Shortly after we planted the vegetables, the weeds took over. Jenny and I tried to keep up with them, but our best efforts made little difference that first year. Our harvest was pathetic. Autumn came and I mulched the garden with newspaper, leaves from the maple tree, horse manure and straw.  The following spring I borrowed a tiller and worked the dirt for several hours. We kept up on the weeding better than the year before, but by August things were out of hand and we were grew discouraged.

Once again, autumn came and we burnt off the plot of ground (to kill the weeds), added straw, more horse manure, more leaves, more newspaper, grass clippings, lime dust and rotted sawdust. The next spring I tilled and raked for 6 hours or more. By now the plot had doubled in size.

This last summer I noticed that very few weeds were taking over the garden. The hard, clay soil was now so soft and rich that everything seemed to grow well. By harvest time we had more vegetables than we could consume. We canned and froze what we could use and still gave away incredible amounts of produce.  Our garden was bringing forth more than we could believe. I was so happy that I had not given up after that first year.

How did the weed infested clay become a fertile garden plot? It was worked and reworked and worked again. At times we felt like giving up on it, but each year something inspired us to go at it again. Gentleness is not part of our human nature, but if we desire God's fruit in our homes (and homeschools), we must let His Word wash us, break us, convict us, renew us, strengthen us, pierce us, heal us, fill us and roto-till on our souls to make us gentle. Weeds--our UN-gentle actions-- have to be ripped out by the roots (confessed and made right). Nutrients--vital to our soul--must be worked in on a regular basis. There is no other way to become the gentle people God wants us to become.

How do I know when I'm becoming gentle?

Your reactions change. Worry, fear and sudden outbursts of anger become a thing of the past. You no longer manipulate others to make yourself happy. You no longer get depressed when you don't get your way. You quit threatening others into compliance. You wake up thankful for God's blessings. You sleep in peace because your conscience is clean and your relationships are restored. The tone in your voice softens. Your eyebrows are no longer are separated by a deep furrow. You smile more. Your vocabulary expresses more encouragement and less criticism. You fall in love with Jesus Christ and become comfortable with His molding process in your life.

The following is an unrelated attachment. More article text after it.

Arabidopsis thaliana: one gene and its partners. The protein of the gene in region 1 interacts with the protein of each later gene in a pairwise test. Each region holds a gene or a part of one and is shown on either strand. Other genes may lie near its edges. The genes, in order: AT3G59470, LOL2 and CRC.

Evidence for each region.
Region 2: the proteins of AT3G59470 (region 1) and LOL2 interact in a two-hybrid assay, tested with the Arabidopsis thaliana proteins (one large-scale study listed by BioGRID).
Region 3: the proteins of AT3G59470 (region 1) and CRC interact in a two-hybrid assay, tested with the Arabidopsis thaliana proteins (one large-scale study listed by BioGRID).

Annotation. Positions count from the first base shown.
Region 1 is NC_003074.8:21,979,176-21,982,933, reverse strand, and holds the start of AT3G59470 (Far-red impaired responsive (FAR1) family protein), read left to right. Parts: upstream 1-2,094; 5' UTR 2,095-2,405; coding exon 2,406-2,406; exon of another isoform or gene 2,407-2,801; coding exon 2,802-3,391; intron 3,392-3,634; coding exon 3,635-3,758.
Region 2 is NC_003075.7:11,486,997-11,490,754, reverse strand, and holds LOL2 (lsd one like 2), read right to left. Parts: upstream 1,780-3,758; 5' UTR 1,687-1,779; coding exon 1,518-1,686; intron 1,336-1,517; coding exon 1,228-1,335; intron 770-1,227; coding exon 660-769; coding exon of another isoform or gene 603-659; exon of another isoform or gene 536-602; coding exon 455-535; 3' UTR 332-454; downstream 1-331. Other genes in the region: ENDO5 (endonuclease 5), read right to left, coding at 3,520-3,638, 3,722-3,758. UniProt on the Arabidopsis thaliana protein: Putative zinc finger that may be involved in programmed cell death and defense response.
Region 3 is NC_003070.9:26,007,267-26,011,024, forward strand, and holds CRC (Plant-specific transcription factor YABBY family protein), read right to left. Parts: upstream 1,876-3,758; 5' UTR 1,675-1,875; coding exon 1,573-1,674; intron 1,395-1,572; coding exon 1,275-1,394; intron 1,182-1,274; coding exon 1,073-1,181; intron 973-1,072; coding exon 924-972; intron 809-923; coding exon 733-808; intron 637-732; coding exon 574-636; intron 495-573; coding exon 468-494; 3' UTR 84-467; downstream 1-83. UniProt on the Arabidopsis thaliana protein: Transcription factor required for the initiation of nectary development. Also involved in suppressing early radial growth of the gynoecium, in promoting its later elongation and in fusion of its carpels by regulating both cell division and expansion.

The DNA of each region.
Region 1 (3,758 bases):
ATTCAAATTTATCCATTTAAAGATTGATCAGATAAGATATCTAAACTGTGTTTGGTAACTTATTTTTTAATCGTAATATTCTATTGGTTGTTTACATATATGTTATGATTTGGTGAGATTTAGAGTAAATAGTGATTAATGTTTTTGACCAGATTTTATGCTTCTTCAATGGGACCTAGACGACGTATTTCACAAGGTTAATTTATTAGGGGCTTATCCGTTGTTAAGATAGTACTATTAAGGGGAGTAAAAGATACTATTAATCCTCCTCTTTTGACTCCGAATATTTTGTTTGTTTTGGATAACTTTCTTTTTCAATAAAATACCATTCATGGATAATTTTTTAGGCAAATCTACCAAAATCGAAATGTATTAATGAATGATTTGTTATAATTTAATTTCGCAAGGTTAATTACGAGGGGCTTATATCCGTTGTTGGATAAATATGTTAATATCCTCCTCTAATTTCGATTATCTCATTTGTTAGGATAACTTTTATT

The people around you notice the change and other odd things begin to happen. You attract new friends. Your children begin to share their innermost thoughts and feeling with you. They bless you with their behavior. They honor you with their lips. Strangers call you for advice and counsel. People are drawn to you rather than repulsed by you. Your spouse opens up to you and becomes the friend you've always wanted and needed. Ministry opportunities begin to crop up in the most amazing places. These are all good signs that gentleness is invading your heart and mind and taking over your thoughts and passions. You now begin to see God's hand in all those past trials.

An Uncommon virtue?

In our high-speed, force-fed and in-your-face world, it will always be the still, calm and comforting voice which has the power to gain an audience and make a difference. Gentleness is one of those high visibility traits that the Lord uses to set off His children from the others. It is the "salt and light" which has the power to draw others to life-changing truth. I guess that is why those who exhibit such qualities are so very precious, so extra-ordinary, so much like gold or diamonds…so much like Jesus. Our homes and churches and businesses yearn for it--need it. Learning and living become a joyful experience when gentleness is the rule of the day. Once you taste it, you'll never want your old life back again--and neither will anyone else.

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Timothy Palla is the pastor of Fairview Baptist Church in southern Ohio. He and his lovely wife, Jennifer, have five children--Drew, Dane, Aidan, Ethan, and Meghan--and have been involved in homeschooling since 1993. You may contact him at tpalla@rocketmail.com. See also The Art of Gentling.  Visit pastor Tim's homeschool blog at http://forums.crosswalk.com/m_1855557/mpage_1/tm.htm#1